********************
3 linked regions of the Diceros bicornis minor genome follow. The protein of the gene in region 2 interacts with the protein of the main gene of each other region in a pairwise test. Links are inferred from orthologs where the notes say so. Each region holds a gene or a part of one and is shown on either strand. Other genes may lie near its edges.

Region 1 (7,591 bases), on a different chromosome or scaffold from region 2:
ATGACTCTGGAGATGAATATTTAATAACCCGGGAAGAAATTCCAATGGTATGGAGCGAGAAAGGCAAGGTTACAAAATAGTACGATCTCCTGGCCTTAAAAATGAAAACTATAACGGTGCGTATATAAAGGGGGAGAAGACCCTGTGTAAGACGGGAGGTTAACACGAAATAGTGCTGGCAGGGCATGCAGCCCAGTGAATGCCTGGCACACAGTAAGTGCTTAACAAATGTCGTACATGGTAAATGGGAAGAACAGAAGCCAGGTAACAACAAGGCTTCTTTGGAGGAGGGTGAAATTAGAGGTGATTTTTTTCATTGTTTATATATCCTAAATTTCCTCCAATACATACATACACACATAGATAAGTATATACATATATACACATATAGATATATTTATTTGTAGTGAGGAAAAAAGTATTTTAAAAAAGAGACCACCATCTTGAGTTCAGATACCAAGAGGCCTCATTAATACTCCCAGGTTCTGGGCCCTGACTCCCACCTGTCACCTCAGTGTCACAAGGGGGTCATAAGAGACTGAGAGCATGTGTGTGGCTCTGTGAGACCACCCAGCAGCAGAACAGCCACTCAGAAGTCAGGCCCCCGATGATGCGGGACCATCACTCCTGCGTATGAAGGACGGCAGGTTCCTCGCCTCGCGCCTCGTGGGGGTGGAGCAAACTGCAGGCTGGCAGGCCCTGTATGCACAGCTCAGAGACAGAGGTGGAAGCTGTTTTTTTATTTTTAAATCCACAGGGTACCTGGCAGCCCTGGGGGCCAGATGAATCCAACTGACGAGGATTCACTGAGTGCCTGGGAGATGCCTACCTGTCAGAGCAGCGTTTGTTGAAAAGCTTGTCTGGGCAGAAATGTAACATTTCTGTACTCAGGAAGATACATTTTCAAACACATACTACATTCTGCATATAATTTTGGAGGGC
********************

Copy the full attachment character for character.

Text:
3 linked regions of the Diceros bicornis minor genome follow. The protein of the gene in region 2 interacts with the protein of the main gene of each other region in a pairwise test. Links are inferred from orthologs where the notes say so. Each region holds a gene or a part of one and is shown on either strand. Other genes may lie near its edges.

Region 1 (7,591 bases), on a different chromosome or scaffold from region 2:
ATGACTCTGGAGATGAATATTTAATAACCCGGGAAGAAATTCCAATGGTATGGAGCGAGAAAGGCAAGGTTACAAAATAGTACGATCTCCTGGCCTTAAAAATGAAAACTATAACGGTGCGTATATAAAGGGGGAGAAGACCCTGTGTAAGACGGGAGGTTAACACGAAATAGTGCTGGCAGGGCATGCAGCCCAGTGAATGCCTGGCACACAGTAAGTGCTTAACAAATGTCGTACATGGTAAATGGGAAGAACAGAAGCCAGGTAACAACAAGGCTTCTTTGGAGGAGGGTGAAATTAGAGGTGATTTTTTTCATTGTTTATATATCCTAAATTTCCTCCAATACATACATACACACATAGATAAGTATATACATATATACACATATAGATATATTTATTTGTAGTGAGGAAAAAAGTATTTTAAAAAAGAGACCACCATCTTGAGTTCAGATACCAAGAGGCCTCATTAATACTCCCAGGTTCTGGGCCCTGACTCCCACCTGTCACCTCAGTGTCACAAGGGGGTCATAAGAGACTGAGAGCATGTGTGTGGCTCTGTGAGACCACCCAGCAGCAGAACAGCCACTCAGAAGTCAGGCCCCCGATGATGCGGGACCATCACTCCTGCGTATGAAGGACGGCAGGTTCCTCGCCTCGCGCCTCGTGGGGGTGGAGCAAACTGCAGGCTGGCAGGCCCTGTATGCACAGCTCAGAGACAGAGGTGGAAGCTGTTTTTTTATTTTTAAATCCACAGGGTACCTGGCAGCCCTGGGGGCCAGATGAATCCAACTGACGAGGATTCACTGAGTGCCTGGGAGATGCCTACCTGTCAGAGCAGCGTTTGTTGAAAAGCTTGTCTGGGCAGAAATGTAACATTTCTGTACTCAGGAAGATACATTTTCAAACACATACTACATTCTGCATATAATTTTGGAGGGC